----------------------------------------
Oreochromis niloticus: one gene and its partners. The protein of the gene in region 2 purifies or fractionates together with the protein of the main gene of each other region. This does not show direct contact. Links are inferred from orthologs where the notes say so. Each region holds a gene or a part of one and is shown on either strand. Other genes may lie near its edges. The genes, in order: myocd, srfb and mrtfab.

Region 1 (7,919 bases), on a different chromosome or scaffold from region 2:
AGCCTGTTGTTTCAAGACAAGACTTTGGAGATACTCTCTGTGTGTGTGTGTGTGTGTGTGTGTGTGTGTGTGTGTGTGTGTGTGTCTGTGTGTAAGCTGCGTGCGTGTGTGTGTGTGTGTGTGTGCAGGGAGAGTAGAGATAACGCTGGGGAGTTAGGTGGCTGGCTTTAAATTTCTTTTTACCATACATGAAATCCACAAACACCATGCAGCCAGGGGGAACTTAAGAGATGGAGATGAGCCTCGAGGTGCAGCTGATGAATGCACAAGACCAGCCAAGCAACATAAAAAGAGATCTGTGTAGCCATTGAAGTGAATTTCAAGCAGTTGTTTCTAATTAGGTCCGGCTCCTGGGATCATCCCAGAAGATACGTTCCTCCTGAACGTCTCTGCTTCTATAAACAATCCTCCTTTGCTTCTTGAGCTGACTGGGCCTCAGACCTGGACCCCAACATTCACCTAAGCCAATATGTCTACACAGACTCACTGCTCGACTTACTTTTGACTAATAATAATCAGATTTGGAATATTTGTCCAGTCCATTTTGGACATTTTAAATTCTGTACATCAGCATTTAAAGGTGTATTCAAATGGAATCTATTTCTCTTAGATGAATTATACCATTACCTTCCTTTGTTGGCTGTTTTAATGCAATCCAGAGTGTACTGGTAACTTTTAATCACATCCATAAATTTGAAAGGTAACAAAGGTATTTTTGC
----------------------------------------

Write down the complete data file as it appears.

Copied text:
Oreochromis niloticus: one gene and its partners. The protein of the gene in region 2 purifies or fractionates together with the protein of the main gene of each other region. This does not show direct contact. Links are inferred from orthologs where the notes say so. Each region holds a gene or a part of one and is shown on either strand. Other genes may lie near its edges. The genes, in order: myocd, srfb and mrtfab.

Region 1 (7,919 bases), on a different chromosome or scaffold from region 2:
AGCCTGTTGTTTCAAGACAAGACTTTGGAGATACTCTCTGTGTGTGTGTGTGTGTGTGTGTGTGTGTGTGTGTGTGTGTGTGTGTCTGTGTGTAAGCTGCGTGCGTGTGTGTGTGTGTGTGTGTGCAGGGAGAGTAGAGATAACGCTGGGGAGTTAGGTGGCTGGCTTTAAATTTCTTTTTACCATACATGAAATCCACAAACACCATGCAGCCAGGGGGAACTTAAGAGATGGAGATGAGCCTCGAGGTGCAGCTGATGAATGCACAAGACCAGCCAAGCAACATAAAAAGAGATCTGTGTAGCCATTGAAGTGAATTTCAAGCAGTTGTTTCTAATTAGGTCCGGCTCCTGGGATCATCCCAGAAGATACGTTCCTCCTGAACGTCTCTGCTTCTATAAACAATCCTCCTTTGCTTCTTGAGCTGACTGGGCCTCAGACCTGGACCCCAACATTCACCTAAGCCAATATGTCTACACAGACTCACTGCTCGACTTACTTTTGACTAATAATAATCAGATTTGGAATATTTGTCCAGTCCATTTTGGACATTTTAAATTCTGTACATCAGCATTTAAAGGTGTATTCAAATGGAATCTATTTCTCTTAGATGAATTATACCATTACCTTCCTTTGTTGGCTGTTTTAATGCAATCCAGAGTGTACTGGTAACTTTTAATCACATCCATAAATTTGAAAGGTAACAAAGGTATTTTTGC